Cathy Nestrick (she/her)
DEI Leader / Co-Host, Parity Podcast; Former VP and General Counsel, Berry Global Group, Inc.
Pride Month is celebrated every year in June in remembrance of the 1969 Stonewall riots, with the goal of achieving equal justice and opportunity for lesbian, gay, bisexual, transgender and questioning (LGBTQ) Americans.
In June of 1969, patrons of the Stonewall Inn in New York City protested persecution of the LGBTQ community which was all too common at the time. These protests marked the beginning of a movement to eliminate discriminatory laws and practices against LGBTQ Americans. Throughout the world in June, people celebrate the contributions of LGBTQ people and remember those who were lost to hate crimes or HIV/AIDS.
Today, there is increased conversation around LGBTQ youth who are particularly vulnerable. The Suicide Prevention Resource Center estimates that 5 to 10 percent of LGBTQ youth have attempted suicide, which is 2 to 3 times the rate of heterosexual youth. Trans and nonbinary youth are the most vulnerable and have the highest rates of suicide. A startling 59 percent of transgender boys and men and 48 percent of transgender girls and women considered suicide in the past year, according to the Trevor Project.
One of the major reasons for the increased risk is that 60 percent of LGBTQ youth report not having supportive families, leading to higher rates of homelessness. The highest rates are among the LBGTQ youth who are Black, Indigenous, or other people of color. Having someone to talk to helps. If LGBTQ youth have at least one accepting adult in their lives, their risk of suicide is reduced by 40 percent.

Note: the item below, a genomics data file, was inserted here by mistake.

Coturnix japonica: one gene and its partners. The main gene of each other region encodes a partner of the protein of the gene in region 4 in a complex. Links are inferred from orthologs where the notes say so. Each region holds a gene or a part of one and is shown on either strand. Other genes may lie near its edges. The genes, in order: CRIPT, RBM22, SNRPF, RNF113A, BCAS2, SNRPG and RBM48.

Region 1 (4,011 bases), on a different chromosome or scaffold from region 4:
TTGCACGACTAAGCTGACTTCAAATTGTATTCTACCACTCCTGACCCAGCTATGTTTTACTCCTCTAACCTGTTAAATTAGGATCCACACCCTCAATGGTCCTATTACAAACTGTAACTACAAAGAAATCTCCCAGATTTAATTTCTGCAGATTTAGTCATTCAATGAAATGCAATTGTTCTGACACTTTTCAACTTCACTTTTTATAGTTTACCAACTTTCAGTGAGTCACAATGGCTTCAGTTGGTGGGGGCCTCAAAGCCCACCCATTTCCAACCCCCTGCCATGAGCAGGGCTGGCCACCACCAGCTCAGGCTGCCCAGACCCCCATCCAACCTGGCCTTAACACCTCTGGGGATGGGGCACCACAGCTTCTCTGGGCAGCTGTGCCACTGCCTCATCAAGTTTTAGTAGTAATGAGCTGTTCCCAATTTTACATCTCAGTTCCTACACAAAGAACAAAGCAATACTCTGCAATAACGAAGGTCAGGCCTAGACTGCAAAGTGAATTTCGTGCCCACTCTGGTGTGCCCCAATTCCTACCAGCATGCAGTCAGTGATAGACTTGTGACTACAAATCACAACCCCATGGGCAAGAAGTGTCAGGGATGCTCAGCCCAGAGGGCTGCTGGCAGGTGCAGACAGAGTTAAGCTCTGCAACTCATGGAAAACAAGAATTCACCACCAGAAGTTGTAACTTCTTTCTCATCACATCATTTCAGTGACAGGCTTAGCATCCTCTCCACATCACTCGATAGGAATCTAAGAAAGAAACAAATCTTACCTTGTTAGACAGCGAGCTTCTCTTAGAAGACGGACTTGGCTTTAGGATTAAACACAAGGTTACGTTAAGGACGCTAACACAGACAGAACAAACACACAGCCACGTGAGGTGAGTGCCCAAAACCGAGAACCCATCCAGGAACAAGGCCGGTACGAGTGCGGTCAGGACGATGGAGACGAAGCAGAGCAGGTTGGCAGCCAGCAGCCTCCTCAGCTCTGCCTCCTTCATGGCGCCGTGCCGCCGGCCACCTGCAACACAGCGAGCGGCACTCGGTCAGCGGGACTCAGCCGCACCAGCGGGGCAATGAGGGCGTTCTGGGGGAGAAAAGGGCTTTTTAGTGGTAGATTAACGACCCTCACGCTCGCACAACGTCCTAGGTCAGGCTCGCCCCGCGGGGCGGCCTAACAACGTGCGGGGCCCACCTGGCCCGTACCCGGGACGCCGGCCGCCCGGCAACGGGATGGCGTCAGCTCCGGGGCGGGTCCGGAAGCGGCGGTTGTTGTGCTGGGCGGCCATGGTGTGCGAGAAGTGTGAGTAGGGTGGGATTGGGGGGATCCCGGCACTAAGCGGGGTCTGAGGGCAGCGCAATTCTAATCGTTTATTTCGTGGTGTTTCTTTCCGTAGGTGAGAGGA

LGBTQ adults also have higher rates of suicide—they are 3 to 6 times more likely than their heterosexual peers to consider, attempt and commit suicide according to the National Institutes of Health. Being an ally for your LGBTQ co-workers and co-workers who have LGBTQ family members can save lives. To be an ally, you can:
Being an ally can be scary. If you work in an environment where you frequently encounter inappropriate comments about any group of people, practice how to speak up. We can all be advocates, but being an advocate requires a skill that you may not use every day. Practice those skills of vocalizing your support for someone who is being ridiculed, so that you can more confidently be an ally when the situation arises. As with all things, practice makes perfect.
I recently talked to someone who referred to an ally as having a “ripple affect” within her organization. She found that once individuals started advocating for others and being more inclusive, their colleagues started similar behavior. These people started a ripple for a more equitable and inclusive workplace, and just like them, you can start a ripple where you work.
Don’t hesitate to reach out if you have questions about how to be an ally for LGBTQ co-workers and co-workers who have LGBTQ family members.
Cathy Nestrick is a retired executive in the plastics industry, the founder and co-host of Parity Podcast focused on accelerating gender equality, and a DEI thought leader and speaker. You can find her on LinkedIn or www.par-ity.com.